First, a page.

Good morning folks!

If you have children in your family whether your own or closely related, then you probably understand the mountain of little toys, changing materials, books, crayons… the list goes on. Our living room situation was no different; once we couldn’t get to our couch without stepping in 3 Duplo blocks, 2 cars, and at least snap 1 crayon we knew a solution was required.

We knew we needed something to accommodate our storage needs, hide the toys when they aren’t being used and of course hold our television. Doing some research on various designs we finally come to a conclusion; again using Ana White‘s site for references we found the following:

The design allowed for us to have two sections open for our daughter to take toys from and two to keep things like movies and gaming consoles. We were really excited to put together the barn door hardware. There are several places to find tutorials on the hardware which would save you tons.

We liked the idea of matching the paint and stain finish with our bed frame, even though the two pieces are not in the same room. Having the top piece remain close to the grain was a nice feature but we also liked the idea of the face frame being wood as well. So it was off to the home center to fill up on lumber.


Luckily I had some plywood left over from breakfast nook and also seemed to have a handful of 2×4’s laying around the shop. The vertical supports were built from a resawn 2×4. The original plans do not call for these but I didn’t feel comfortable with only have the stiles as supports. I also built a few back supports as well but aren’t pictured in this step. As shown above the frame was out of square a bit but nothing some pressure across it’s diagonal couldn’t fix.


Some of you may recognize the wood used to build the face frame. Or at least notice that is not your run of the mill home center pine. When I told my father about my next project he insisted to send me several board feet of beautiful 4/4 cherry. I decided to use the cherry for the face frame and the top which will come up later. The stiles and rails were joined using mortise and tenons. Being the second case of mortise and tenon joinery, I made sure each board was S6S (square on all 6 sides). This made the joinery much tighter and smoother. I then used biscuits to align the face frame to the body.


We loved the idea of having a butcher block style top with 4in wide planks. This made the glue up quite precarious but biscuits and taking my time with several glue ups helped make a stressful task seem simple. The parallel clamps were life savers to put significant pressure while also extending the pressure throughout the joint. Since there were 2-3 boards attached by butt joints I needed a pair of pipe clamps to pull them in tight horizontally; I used scrap pine between the wood and pipe clamps to keep the rust from bleeding into the cherry.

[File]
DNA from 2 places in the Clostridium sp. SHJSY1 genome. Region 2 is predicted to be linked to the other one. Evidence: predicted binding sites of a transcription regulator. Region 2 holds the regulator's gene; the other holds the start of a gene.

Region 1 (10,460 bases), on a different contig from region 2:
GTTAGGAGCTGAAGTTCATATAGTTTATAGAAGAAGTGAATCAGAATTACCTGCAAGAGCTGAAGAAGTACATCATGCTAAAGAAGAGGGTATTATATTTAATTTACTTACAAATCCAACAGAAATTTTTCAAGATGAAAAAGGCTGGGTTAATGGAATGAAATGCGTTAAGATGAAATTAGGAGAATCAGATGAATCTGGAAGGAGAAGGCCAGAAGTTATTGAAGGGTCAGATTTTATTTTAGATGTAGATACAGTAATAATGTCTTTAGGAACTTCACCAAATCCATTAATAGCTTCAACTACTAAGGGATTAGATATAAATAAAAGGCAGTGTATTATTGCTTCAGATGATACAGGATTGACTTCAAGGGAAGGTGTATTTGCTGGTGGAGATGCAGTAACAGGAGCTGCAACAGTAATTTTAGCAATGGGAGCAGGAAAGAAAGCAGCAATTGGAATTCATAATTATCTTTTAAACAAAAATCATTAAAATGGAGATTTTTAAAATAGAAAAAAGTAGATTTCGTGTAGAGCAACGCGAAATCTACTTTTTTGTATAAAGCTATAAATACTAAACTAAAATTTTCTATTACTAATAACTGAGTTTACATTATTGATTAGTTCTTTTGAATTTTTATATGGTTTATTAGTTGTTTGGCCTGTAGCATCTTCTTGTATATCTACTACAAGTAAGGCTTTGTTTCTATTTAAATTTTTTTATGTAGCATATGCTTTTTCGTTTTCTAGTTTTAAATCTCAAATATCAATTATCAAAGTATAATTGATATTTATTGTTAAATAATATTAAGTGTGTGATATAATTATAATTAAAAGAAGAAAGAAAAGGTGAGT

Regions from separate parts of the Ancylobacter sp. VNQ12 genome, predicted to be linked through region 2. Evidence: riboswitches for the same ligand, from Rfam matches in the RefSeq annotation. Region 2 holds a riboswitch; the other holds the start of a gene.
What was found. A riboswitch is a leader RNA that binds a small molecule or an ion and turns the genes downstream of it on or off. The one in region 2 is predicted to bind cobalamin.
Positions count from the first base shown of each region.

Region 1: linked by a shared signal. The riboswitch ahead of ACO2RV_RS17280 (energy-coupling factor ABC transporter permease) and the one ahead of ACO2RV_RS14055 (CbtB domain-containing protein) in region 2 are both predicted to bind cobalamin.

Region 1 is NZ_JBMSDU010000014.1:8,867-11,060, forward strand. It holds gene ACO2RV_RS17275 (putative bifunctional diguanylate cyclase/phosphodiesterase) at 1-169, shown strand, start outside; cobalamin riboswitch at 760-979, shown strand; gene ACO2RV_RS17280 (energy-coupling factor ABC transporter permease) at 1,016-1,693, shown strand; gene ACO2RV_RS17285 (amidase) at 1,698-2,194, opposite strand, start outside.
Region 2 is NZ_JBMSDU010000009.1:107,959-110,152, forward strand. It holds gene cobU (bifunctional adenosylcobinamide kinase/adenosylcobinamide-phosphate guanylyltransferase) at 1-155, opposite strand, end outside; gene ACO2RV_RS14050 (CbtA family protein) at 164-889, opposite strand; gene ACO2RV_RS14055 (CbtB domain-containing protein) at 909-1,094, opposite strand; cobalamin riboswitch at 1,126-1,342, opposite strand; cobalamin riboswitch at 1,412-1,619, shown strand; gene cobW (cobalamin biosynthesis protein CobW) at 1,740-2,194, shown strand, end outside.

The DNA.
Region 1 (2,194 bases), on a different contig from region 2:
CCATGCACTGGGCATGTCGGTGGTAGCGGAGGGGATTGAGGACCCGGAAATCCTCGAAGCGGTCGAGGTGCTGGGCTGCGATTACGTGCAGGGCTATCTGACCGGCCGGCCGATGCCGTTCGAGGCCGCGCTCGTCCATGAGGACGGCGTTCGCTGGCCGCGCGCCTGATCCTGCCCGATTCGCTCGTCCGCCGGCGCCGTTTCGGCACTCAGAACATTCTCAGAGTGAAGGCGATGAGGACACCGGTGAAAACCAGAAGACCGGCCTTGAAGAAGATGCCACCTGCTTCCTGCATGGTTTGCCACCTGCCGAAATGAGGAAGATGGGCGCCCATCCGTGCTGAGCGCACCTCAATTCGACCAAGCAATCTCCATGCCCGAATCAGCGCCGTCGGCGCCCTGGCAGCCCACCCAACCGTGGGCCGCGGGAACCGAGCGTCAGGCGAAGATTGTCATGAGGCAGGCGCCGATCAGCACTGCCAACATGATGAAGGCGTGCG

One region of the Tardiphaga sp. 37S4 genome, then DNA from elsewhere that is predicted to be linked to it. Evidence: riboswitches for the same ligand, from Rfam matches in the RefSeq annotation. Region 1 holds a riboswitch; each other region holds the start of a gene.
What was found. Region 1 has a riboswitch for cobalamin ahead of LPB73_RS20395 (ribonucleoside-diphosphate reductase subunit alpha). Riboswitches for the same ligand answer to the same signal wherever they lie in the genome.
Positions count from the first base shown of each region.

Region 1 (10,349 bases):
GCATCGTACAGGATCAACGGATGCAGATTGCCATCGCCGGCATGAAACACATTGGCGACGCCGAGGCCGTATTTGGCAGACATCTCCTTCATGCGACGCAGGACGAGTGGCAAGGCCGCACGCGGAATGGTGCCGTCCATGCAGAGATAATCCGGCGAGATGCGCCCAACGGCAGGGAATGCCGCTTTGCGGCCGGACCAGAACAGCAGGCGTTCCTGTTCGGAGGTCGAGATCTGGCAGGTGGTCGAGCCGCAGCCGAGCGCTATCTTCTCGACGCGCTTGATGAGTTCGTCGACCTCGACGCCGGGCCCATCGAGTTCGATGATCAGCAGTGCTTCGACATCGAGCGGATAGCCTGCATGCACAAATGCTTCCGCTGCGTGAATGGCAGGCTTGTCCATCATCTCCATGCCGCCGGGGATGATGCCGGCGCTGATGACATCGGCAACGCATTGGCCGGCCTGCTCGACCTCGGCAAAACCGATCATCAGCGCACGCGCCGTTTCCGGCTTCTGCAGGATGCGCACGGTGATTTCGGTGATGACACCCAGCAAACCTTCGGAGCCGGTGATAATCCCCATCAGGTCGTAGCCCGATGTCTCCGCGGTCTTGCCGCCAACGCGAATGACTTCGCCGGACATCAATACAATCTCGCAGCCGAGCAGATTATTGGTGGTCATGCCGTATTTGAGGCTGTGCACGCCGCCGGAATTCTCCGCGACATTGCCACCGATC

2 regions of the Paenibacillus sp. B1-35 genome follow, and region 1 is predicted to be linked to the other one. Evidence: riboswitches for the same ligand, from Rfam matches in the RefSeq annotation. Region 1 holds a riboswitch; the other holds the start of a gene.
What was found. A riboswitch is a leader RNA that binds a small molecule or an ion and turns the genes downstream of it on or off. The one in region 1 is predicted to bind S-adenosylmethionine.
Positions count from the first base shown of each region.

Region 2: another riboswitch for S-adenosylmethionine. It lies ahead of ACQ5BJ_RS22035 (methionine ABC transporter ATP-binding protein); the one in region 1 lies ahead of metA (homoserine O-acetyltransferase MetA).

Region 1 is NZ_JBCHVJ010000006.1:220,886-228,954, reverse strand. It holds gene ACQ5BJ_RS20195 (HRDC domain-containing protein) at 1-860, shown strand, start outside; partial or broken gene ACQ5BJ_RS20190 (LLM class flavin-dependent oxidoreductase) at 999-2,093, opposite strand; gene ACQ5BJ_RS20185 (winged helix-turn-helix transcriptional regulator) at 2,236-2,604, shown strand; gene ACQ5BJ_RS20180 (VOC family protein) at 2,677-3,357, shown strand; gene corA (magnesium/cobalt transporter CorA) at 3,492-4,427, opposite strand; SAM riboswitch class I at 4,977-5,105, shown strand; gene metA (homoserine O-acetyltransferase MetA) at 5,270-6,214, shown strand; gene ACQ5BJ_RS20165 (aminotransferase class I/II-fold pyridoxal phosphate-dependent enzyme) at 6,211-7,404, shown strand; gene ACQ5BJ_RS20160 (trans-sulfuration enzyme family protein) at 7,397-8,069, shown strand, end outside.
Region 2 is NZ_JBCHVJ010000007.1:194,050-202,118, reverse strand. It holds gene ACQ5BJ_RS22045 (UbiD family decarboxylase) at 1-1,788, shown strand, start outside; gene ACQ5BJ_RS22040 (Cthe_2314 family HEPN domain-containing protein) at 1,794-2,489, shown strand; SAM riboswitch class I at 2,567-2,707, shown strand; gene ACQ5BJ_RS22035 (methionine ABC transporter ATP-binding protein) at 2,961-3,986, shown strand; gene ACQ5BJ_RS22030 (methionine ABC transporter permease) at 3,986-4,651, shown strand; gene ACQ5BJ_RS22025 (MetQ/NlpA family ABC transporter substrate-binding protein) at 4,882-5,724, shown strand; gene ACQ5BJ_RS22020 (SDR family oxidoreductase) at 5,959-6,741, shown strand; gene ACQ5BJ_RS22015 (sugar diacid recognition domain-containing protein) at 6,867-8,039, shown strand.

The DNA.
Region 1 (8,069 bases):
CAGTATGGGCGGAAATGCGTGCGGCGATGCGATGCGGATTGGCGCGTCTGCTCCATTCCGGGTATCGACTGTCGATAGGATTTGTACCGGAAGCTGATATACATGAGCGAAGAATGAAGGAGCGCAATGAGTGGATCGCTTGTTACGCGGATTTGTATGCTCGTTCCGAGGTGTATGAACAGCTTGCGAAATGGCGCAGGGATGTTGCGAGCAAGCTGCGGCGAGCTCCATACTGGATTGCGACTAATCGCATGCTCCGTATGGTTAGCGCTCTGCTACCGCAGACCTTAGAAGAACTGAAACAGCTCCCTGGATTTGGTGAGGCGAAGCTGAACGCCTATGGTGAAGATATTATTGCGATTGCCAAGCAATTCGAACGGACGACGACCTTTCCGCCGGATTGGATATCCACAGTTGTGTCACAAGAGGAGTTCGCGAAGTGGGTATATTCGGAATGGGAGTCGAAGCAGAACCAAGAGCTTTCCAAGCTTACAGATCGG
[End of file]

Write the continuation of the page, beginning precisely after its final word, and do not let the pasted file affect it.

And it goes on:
The joints closed in tight and have remained that way over time. I cut a chamfer on the edges to save our fingers with my block plane and smoothed the surface with a #4 plane. This was my first experience using hand tools and…. I realized that I clearly didn’t acknowledge grain direction. The chamfer wasn’t too much of a problem but the smoothing didn’t go very well. There was a good amount tear out every other board. So I went back to the sander: 80-120-220 grits. The surface smoothed back out and was ready for finish.


First came the paint; left over white from the nook. It only took about 2 coats and I didn’t both with the bottom and top. Right about this point I recognized that I didn’t learn from my previous projects; I should have painted the body and finished the face frame. Instead I had to tape off each separate part to ensure I didn’t paint cherry or finish pine.


What finish? So far I had only used paint, midway stain, and polyurethane in my projects. I wanted something better, easier, more “fancy” to match my found love for hardwoods. I stopped by my local WoodCraft and picked up a can of General Finishes Arm R Seal. At $12 a can it was a bit more than minwax’s wipe on poly but I have heard and seen great things from Marc Spagnuolo at The Wood Whisperer. So when given the chance to use a better product I jumped at the opportunity. I put about a 1/4 cup of Arm R Seal in a dollar store Tupperware; this keeps the whole can from getting contaminated. Using an old cotton t-shirt dipped in the finish and wiped it along the grain. The first coat got sucked into the wood pretty quickly so I didn’t need to wipe away much if any excess. I let it set outside to dry and in the heat of the summer only took about 5 hours oppose to the normal 8. After it dried I gave it a light sanding with 300 grit sand paper just to knock down the dust nips and little bugs that landed and stuck to the finish. Than applied the second coat following the same process increasing the grit every coat from 450 to 600 to 0000 steel wool. 

Finally the top was attached using cleats and elongated screw holes to allow for wood movement.

As you can tell we decided to postpone a few features such as the barn doors. The hardware wasn’t in the budget, the doors weren’t either so we nixed them for the time being. The piece still serves its function to store toys, movies, and consoles while blending into the design of the rest of our furniture.

Thank you following along with the build. Stay tuned for more projects from the PlaneOleWoodShop. If you have any questions or advice for myself or other viewers please feel free to leave a comment below.

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